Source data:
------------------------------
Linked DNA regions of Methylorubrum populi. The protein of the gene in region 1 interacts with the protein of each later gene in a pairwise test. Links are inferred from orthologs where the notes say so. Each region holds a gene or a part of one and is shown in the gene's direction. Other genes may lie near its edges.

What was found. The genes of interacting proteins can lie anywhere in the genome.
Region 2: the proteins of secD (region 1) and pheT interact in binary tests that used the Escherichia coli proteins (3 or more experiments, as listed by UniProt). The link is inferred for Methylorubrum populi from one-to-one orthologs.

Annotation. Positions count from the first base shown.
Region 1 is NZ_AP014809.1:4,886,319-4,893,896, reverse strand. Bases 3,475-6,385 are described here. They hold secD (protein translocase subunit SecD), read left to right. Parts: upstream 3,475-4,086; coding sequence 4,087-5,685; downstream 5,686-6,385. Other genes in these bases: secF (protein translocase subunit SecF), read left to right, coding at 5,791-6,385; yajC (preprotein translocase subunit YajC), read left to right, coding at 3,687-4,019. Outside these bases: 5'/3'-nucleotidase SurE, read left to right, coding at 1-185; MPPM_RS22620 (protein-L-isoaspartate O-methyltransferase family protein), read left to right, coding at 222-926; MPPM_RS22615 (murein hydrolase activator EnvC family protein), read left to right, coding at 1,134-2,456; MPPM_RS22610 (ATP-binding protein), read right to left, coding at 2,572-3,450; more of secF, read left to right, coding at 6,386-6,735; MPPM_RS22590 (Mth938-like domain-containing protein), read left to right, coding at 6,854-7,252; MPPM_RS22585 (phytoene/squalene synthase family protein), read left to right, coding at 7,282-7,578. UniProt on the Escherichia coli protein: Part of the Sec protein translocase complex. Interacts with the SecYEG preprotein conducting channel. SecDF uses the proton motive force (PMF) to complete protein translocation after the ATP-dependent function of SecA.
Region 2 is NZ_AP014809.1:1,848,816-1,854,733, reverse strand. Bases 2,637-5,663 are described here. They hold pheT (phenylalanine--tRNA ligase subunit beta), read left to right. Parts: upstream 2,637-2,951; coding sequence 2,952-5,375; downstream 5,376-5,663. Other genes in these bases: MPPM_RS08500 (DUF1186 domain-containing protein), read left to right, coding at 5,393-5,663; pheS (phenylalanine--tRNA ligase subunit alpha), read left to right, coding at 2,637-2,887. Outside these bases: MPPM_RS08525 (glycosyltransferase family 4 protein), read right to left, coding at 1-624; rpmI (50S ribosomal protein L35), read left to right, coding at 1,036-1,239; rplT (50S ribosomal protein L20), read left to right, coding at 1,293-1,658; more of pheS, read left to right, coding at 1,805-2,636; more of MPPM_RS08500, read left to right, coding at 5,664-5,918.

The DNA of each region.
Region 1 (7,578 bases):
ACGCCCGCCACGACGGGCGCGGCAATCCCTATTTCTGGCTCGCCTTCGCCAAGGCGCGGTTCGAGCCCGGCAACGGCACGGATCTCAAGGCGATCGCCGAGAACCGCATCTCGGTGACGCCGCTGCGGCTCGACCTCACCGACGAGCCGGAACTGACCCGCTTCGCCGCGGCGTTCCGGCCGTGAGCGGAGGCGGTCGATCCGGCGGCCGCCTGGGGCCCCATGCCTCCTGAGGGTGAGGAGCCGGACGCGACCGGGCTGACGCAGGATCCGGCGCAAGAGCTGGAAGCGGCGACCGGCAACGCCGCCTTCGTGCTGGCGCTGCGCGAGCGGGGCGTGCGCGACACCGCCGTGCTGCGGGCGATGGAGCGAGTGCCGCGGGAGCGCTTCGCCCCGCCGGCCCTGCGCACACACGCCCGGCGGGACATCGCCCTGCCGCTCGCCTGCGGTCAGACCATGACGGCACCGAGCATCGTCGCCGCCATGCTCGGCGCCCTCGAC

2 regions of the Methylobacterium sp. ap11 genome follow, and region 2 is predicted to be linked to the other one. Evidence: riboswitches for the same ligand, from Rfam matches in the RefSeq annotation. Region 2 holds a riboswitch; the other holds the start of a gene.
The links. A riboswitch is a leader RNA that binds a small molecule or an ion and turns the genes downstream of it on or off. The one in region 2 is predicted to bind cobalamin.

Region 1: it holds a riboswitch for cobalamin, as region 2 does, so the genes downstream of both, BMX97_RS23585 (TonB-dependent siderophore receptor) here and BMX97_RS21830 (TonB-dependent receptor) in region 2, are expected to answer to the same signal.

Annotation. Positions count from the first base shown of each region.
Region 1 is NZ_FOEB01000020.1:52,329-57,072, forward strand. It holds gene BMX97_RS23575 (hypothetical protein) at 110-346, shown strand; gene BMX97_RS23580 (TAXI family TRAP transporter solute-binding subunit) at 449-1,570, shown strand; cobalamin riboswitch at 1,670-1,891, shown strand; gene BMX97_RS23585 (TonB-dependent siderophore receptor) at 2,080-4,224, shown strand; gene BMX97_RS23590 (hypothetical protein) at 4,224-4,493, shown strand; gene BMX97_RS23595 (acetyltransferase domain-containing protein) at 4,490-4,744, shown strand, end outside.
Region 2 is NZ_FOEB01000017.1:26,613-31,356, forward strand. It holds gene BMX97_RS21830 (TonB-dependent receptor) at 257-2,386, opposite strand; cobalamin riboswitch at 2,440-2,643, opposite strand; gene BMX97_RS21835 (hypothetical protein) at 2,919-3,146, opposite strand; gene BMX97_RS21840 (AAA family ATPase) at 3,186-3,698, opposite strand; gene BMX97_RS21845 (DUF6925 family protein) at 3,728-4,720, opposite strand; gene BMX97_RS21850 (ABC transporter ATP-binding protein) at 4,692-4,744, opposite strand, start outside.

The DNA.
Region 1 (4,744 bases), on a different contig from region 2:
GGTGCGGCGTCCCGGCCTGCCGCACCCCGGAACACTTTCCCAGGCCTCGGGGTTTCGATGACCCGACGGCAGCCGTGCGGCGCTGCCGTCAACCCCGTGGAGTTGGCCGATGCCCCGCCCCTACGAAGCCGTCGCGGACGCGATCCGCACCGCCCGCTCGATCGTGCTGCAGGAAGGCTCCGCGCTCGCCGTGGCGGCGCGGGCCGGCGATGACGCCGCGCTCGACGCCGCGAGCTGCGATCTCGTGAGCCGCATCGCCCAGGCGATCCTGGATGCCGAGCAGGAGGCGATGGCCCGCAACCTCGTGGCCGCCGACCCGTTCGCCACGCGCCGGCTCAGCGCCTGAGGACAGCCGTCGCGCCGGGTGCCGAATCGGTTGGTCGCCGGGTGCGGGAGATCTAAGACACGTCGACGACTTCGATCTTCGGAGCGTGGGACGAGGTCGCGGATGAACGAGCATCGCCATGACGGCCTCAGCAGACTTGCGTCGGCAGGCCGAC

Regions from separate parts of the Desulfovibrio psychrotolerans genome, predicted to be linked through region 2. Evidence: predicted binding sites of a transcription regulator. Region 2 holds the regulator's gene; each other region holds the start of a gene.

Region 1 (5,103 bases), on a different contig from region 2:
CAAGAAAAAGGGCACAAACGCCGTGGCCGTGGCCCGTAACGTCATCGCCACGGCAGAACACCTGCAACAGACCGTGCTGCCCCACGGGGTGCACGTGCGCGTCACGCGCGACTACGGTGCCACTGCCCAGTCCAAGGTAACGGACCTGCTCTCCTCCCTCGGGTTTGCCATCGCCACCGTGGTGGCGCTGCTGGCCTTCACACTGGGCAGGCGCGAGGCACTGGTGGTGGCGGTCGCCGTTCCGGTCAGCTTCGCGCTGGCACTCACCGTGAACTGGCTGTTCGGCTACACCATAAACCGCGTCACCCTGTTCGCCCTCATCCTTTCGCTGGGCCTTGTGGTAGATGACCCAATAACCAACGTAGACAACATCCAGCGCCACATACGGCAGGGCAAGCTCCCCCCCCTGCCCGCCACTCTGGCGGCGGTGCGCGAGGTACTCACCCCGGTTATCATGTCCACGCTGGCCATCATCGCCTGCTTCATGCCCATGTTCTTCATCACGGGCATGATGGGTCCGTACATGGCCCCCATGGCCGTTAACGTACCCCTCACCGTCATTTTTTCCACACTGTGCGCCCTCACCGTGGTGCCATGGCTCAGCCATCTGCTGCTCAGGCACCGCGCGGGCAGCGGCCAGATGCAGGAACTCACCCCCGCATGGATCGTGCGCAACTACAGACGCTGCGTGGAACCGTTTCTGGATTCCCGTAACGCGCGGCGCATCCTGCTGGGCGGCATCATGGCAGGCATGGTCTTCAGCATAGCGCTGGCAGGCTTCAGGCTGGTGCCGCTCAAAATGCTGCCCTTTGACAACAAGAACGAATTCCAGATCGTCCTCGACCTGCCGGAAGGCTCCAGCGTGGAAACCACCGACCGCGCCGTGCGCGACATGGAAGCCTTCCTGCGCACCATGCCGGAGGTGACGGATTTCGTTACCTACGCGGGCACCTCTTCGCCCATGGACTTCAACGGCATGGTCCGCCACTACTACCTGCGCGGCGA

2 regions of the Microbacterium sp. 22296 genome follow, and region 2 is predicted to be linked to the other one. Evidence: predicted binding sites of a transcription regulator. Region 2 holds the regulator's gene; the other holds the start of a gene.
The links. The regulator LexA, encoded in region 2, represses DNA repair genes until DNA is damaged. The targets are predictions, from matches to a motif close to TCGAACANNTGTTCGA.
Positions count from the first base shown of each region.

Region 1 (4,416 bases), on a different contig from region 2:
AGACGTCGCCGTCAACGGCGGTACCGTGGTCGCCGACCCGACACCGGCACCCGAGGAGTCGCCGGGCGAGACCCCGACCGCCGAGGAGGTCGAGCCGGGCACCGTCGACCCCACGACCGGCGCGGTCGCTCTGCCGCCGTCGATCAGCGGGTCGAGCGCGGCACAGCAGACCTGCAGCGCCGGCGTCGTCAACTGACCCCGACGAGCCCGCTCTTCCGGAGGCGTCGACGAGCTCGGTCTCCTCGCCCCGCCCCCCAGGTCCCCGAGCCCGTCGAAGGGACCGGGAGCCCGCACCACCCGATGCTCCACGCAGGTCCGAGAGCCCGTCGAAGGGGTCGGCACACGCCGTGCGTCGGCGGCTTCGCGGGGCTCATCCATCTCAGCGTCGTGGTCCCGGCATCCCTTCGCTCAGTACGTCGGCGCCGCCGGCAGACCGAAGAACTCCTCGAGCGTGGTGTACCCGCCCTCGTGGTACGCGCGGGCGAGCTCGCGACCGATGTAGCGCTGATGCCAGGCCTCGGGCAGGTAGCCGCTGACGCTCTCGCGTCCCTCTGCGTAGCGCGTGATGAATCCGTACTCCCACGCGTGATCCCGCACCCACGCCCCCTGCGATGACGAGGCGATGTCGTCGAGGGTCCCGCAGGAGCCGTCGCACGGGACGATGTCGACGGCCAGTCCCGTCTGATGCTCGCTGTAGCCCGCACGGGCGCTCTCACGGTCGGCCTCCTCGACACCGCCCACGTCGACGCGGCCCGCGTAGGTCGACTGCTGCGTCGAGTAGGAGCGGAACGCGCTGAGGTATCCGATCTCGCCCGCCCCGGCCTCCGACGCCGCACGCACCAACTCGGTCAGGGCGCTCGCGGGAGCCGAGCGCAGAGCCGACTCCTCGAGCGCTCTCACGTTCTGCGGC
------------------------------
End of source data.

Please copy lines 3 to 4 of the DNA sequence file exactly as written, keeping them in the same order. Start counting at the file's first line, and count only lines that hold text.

Region 2: the proteins of secD (region 1) and pheT interact in binary tests that used the Escherichia coli proteins (3 or more experiments, as listed by UniProt). The link is inferred for Methylorubrum populi from one-to-one orthologs.

Annotation. Positions count from the first base shown.